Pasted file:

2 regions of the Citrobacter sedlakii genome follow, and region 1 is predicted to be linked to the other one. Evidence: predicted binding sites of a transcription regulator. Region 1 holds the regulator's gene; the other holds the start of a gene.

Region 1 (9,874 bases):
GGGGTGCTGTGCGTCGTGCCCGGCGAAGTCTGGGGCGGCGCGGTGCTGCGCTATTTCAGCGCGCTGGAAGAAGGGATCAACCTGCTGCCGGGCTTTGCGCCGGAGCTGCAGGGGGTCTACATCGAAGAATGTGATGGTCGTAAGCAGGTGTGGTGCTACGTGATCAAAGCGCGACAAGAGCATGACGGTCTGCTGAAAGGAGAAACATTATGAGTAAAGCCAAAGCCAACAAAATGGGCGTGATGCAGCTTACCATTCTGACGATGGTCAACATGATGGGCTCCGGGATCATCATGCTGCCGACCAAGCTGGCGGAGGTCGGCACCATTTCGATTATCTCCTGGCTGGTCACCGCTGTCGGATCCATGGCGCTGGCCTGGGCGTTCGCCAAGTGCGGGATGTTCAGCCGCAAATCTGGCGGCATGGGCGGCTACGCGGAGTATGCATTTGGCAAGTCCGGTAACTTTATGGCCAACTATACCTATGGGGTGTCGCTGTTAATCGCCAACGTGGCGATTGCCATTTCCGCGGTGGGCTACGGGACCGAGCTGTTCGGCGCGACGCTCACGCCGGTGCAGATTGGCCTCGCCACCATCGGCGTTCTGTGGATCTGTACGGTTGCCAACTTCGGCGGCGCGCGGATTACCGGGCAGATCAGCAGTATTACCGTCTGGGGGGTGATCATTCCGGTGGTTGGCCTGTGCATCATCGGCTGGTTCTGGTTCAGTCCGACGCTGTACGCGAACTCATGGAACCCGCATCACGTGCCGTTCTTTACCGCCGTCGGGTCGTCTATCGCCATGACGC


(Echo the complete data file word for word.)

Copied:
2 regions of the Citrobacter sedlakii genome follow, and region 1 is predicted to be linked to the other one. Evidence: predicted binding sites of a transcription regulator. Region 1 holds the regulator's gene; the other holds the start of a gene.

Region 1 (9,874 bases):
GGGGTGCTGTGCGTCGTGCCCGGCGAAGTCTGGGGCGGCGCGGTGCTGCGCTATTTCAGCGCGCTGGAAGAAGGGATCAACCTGCTGCCGGGCTTTGCGCCGGAGCTGCAGGGGGTCTACATCGAAGAATGTGATGGTCGTAAGCAGGTGTGGTGCTACGTGATCAAAGCGCGACAAGAGCATGACGGTCTGCTGAAAGGAGAAACATTATGAGTAAAGCCAAAGCCAACAAAATGGGCGTGATGCAGCTTACCATTCTGACGATGGTCAACATGATGGGCTCCGGGATCATCATGCTGCCGACCAAGCTGGCGGAGGTCGGCACCATTTCGATTATCTCCTGGCTGGTCACCGCTGTCGGATCCATGGCGCTGGCCTGGGCGTTCGCCAAGTGCGGGATGTTCAGCCGCAAATCTGGCGGCATGGGCGGCTACGCGGAGTATGCATTTGGCAAGTCCGGTAACTTTATGGCCAACTATACCTATGGGGTGTCGCTGTTAATCGCCAACGTGGCGATTGCCATTTCCGCGGTGGGCTACGGGACCGAGCTGTTCGGCGCGACGCTCACGCCGGTGCAGATTGGCCTCGCCACCATCGGCGTTCTGTGGATCTGTACGGTTGCCAACTTCGGCGGCGCGCGGATTACCGGGCAGATCAGCAGTATTACCGTCTGGGGGGTGATCATTCCGGTGGTTGGCCTGTGCATCATCGGCTGGTTCTGGTTCAGTCCGACGCTGTACGCGAACTCATGGAACCCGCATCACGTGCCGTTCTTTACCGCCGTCGGGTCGTCTATCGCCATGACGC